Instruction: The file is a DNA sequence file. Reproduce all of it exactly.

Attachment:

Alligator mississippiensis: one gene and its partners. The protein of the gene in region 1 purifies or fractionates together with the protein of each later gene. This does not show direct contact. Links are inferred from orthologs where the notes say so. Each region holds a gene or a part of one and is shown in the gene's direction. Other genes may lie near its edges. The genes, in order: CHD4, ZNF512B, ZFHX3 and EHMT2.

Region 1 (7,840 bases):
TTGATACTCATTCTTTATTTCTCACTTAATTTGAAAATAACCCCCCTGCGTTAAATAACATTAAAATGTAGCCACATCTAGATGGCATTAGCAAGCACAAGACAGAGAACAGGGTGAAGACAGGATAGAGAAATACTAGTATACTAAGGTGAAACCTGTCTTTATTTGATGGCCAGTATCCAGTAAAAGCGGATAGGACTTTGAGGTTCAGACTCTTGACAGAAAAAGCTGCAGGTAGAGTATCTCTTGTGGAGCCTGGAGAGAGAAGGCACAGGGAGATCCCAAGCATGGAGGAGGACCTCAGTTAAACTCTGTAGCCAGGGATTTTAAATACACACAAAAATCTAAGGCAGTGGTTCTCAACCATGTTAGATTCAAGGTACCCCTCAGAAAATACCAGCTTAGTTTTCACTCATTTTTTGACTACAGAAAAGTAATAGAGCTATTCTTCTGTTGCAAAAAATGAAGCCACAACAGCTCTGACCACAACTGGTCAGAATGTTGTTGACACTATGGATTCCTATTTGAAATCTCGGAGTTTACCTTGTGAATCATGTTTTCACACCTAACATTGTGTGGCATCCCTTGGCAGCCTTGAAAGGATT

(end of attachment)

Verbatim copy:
Alligator mississippiensis: one gene and its partners. The protein of the gene in region 1 purifies or fractionates together with the protein of each later gene. This does not show direct contact. Links are inferred from orthologs where the notes say so. Each region holds a gene or a part of one and is shown in the gene's direction. Other genes may lie near its edges. The genes, in order: CHD4, ZNF512B, ZFHX3 and EHMT2.

Region 1 (7,840 bases):
TTGATACTCATTCTTTATTTCTCACTTAATTTGAAAATAACCCCCCTGCGTTAAATAACATTAAAATGTAGCCACATCTAGATGGCATTAGCAAGCACAAGACAGAGAACAGGGTGAAGACAGGATAGAGAAATACTAGTATACTAAGGTGAAACCTGTCTTTATTTGATGGCCAGTATCCAGTAAAAGCGGATAGGACTTTGAGGTTCAGACTCTTGACAGAAAAAGCTGCAGGTAGAGTATCTCTTGTGGAGCCTGGAGAGAGAAGGCACAGGGAGATCCCAAGCATGGAGGAGGACCTCAGTTAAACTCTGTAGCCAGGGATTTTAAATACACACAAAAATCTAAGGCAGTGGTTCTCAACCATGTTAGATTCAAGGTACCCCTCAGAAAATACCAGCTTAGTTTTCACTCATTTTTTGACTACAGAAAAGTAATAGAGCTATTCTTCTGTTGCAAAAAATGAAGCCACAACAGCTCTGACCACAACTGGTCAGAATGTTGTTGACACTATGGATTCCTATTTGAAATCTCGGAGTTTACCTTGTGAATCATGTTTTCACACCTAACATTGTGTGGCATCCCTTGGCAGCCTTGAAAGGATT